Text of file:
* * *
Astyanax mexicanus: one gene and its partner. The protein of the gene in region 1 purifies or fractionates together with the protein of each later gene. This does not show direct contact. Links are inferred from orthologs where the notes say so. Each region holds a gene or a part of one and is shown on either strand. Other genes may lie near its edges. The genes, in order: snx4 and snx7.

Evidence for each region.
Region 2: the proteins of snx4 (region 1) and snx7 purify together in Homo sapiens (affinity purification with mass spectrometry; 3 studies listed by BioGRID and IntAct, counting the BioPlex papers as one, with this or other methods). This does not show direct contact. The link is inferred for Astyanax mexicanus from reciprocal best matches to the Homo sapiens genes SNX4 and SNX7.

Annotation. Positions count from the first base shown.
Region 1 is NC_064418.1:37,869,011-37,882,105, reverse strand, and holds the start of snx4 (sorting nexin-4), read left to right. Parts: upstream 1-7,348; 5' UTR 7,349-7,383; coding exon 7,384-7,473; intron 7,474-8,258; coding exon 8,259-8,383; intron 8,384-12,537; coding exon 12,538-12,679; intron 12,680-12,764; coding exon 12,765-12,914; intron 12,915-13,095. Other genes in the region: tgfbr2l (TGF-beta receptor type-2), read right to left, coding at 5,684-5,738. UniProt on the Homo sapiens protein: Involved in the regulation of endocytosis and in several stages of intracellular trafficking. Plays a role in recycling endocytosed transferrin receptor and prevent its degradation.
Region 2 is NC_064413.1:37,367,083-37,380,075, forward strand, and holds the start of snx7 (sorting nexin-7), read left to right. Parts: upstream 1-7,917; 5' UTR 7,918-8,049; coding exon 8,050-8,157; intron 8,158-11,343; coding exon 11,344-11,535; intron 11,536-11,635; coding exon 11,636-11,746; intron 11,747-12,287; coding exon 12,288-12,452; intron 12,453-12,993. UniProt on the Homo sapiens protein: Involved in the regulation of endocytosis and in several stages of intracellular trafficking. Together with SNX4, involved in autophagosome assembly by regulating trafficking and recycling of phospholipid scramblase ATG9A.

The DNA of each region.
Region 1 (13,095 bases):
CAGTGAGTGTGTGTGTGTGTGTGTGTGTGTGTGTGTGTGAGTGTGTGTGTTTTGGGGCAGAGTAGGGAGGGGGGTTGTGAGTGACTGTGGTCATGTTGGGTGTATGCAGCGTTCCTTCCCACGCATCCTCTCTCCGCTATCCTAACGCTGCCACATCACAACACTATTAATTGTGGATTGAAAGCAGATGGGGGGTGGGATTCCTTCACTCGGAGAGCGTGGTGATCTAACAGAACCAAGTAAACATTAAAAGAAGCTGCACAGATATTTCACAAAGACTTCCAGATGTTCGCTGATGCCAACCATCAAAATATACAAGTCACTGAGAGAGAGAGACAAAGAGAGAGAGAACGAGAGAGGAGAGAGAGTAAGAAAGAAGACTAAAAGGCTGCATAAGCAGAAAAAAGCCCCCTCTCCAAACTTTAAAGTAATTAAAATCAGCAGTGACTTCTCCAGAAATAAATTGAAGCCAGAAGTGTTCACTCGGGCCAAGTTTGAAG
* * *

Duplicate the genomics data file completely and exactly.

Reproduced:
Astyanax mexicanus: one gene and its partner. The protein of the gene in region 1 purifies or fractionates together with the protein of each later gene. This does not show direct contact. Links are inferred from orthologs where the notes say so. Each region holds a gene or a part of one and is shown on either strand. Other genes may lie near its edges. The genes, in order: snx4 and snx7.

Evidence for each region.
Region 2: the proteins of snx4 (region 1) and snx7 purify together in Homo sapiens (affinity purification with mass spectrometry; 3 studies listed by BioGRID and IntAct, counting the BioPlex papers as one, with this or other methods). This does not show direct contact. The link is inferred for Astyanax mexicanus from reciprocal best matches to the Homo sapiens genes SNX4 and SNX7.

Annotation. Positions count from the first base shown.
Region 1 is NC_064418.1:37,869,011-37,882,105, reverse strand, and holds the start of snx4 (sorting nexin-4), read left to right. Parts: upstream 1-7,348; 5' UTR 7,349-7,383; coding exon 7,384-7,473; intron 7,474-8,258; coding exon 8,259-8,383; intron 8,384-12,537; coding exon 12,538-12,679; intron 12,680-12,764; coding exon 12,765-12,914; intron 12,915-13,095. Other genes in the region: tgfbr2l (TGF-beta receptor type-2), read right to left, coding at 5,684-5,738. UniProt on the Homo sapiens protein: Involved in the regulation of endocytosis and in several stages of intracellular trafficking. Plays a role in recycling endocytosed transferrin receptor and prevent its degradation.
Region 2 is NC_064413.1:37,367,083-37,380,075, forward strand, and holds the start of snx7 (sorting nexin-7), read left to right. Parts: upstream 1-7,917; 5' UTR 7,918-8,049; coding exon 8,050-8,157; intron 8,158-11,343; coding exon 11,344-11,535; intron 11,536-11,635; coding exon 11,636-11,746; intron 11,747-12,287; coding exon 12,288-12,452; intron 12,453-12,993. UniProt on the Homo sapiens protein: Involved in the regulation of endocytosis and in several stages of intracellular trafficking. Together with SNX4, involved in autophagosome assembly by regulating trafficking and recycling of phospholipid scramblase ATG9A.

The DNA of each region.
Region 1 (13,095 bases):
CAGTGAGTGTGTGTGTGTGTGTGTGTGTGTGTGTGTGTGAGTGTGTGTGTTTTGGGGCAGAGTAGGGAGGGGGGTTGTGAGTGACTGTGGTCATGTTGGGTGTATGCAGCGTTCCTTCCCACGCATCCTCTCTCCGCTATCCTAACGCTGCCACATCACAACACTATTAATTGTGGATTGAAAGCAGATGGGGGGTGGGATTCCTTCACTCGGAGAGCGTGGTGATCTAACAGAACCAAGTAAACATTAAAAGAAGCTGCACAGATATTTCACAAAGACTTCCAGATGTTCGCTGATGCCAACCATCAAAATATACAAGTCACTGAGAGAGAGAGACAAAGAGAGAGAGAACGAGAGAGGAGAGAGAGTAAGAAAGAAGACTAAAAGGCTGCATAAGCAGAAAAAAGCCCCCTCTCCAAACTTTAAAGTAATTAAAATCAGCAGTGACTTCTCCAGAAATAAATTGAAGCCAGAAGTGTTCACTCGGGCCAAGTTTGAAG